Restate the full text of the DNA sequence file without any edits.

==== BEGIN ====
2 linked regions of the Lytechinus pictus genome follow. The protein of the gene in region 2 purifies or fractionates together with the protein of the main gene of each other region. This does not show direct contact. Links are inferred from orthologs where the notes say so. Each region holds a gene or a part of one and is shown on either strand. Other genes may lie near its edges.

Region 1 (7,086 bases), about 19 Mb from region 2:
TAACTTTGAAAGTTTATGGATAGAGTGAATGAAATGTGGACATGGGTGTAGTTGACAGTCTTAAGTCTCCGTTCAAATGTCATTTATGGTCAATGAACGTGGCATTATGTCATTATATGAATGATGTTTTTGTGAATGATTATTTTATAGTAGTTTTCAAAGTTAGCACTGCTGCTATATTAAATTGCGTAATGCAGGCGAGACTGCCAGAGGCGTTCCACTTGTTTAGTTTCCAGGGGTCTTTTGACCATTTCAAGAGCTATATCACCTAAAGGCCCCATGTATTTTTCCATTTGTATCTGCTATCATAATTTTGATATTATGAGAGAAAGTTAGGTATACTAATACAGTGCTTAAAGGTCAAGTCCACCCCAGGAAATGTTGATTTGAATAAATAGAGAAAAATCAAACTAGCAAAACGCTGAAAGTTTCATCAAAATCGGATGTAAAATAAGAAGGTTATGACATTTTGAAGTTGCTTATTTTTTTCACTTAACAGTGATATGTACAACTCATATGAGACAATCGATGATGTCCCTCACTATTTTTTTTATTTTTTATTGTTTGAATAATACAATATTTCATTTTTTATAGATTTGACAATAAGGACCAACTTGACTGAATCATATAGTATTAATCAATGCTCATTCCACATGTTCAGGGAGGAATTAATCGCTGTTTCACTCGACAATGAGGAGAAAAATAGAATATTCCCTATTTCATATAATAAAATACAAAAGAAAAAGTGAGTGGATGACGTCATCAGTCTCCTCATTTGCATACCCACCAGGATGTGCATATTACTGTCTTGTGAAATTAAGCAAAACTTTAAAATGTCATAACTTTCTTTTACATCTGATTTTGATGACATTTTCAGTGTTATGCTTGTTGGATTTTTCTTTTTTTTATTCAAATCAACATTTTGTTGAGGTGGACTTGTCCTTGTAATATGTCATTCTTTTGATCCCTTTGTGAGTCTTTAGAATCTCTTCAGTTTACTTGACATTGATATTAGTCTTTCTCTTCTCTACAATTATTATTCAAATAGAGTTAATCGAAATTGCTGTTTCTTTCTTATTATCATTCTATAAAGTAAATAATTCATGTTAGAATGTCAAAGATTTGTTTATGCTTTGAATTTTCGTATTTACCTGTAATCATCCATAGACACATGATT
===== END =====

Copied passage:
2 linked regions of the Lytechinus pictus genome follow. The protein of the gene in region 2 purifies or fractionates together with the protein of the main gene of each other region. This does not show direct contact. Links are inferred from orthologs where the notes say so. Each region holds a gene or a part of one and is shown on either strand. Other genes may lie near its edges.

Region 1 (7,086 bases), about 19 Mb from region 2:
TAACTTTGAAAGTTTATGGATAGAGTGAATGAAATGTGGACATGGGTGTAGTTGACAGTCTTAAGTCTCCGTTCAAATGTCATTTATGGTCAATGAACGTGGCATTATGTCATTATATGAATGATGTTTTTGTGAATGATTATTTTATAGTAGTTTTCAAAGTTAGCACTGCTGCTATATTAAATTGCGTAATGCAGGCGAGACTGCCAGAGGCGTTCCACTTGTTTAGTTTCCAGGGGTCTTTTGACCATTTCAAGAGCTATATCACCTAAAGGCCCCATGTATTTTTCCATTTGTATCTGCTATCATAATTTTGATATTATGAGAGAAAGTTAGGTATACTAATACAGTGCTTAAAGGTCAAGTCCACCCCAGGAAATGTTGATTTGAATAAATAGAGAAAAATCAAACTAGCAAAACGCTGAAAGTTTCATCAAAATCGGATGTAAAATAAGAAGGTTATGACATTTTGAAGTTGCTTATTTTTTTCACTTAACAGTGATATGTACAACTCATATGAGACAATCGATGATGTCCCTCACTATTTTTTTTATTTTTTATTGTTTGAATAATACAATATTTCATTTTTTATAGATTTGACAATAAGGACCAACTTGACTGAATCATATAGTATTAATCAATGCTCATTCCACATGTTCAGGGAGGAATTAATCGCTGTTTCACTCGACAATGAGGAGAAAAATAGAATATTCCCTATTTCATATAATAAAATACAAAAGAAAAAGTGAGTGGATGACGTCATCAGTCTCCTCATTTGCATACCCACCAGGATGTGCATATTACTGTCTTGTGAAATTAAGCAAAACTTTAAAATGTCATAACTTTCTTTTACATCTGATTTTGATGACATTTTCAGTGTTATGCTTGTTGGATTTTTCTTTTTTTTATTCAAATCAACATTTTGTTGAGGTGGACTTGTCCTTGTAATATGTCATTCTTTTGATCCCTTTGTGAGTCTTTAGAATCTCTTCAGTTTACTTGACATTGATATTAGTCTTTCTCTTCTCTACAATTATTATTCAAATAGAGTTAATCGAAATTGCTGTTTCTTTCTTATTATCATTCTATAAAGTAAATAATTCATGTTAGAATGTCAAAGATTTGTTTATGCTTTGAATTTTCGTATTTACCTGTAATCATCCATAGACACATGATT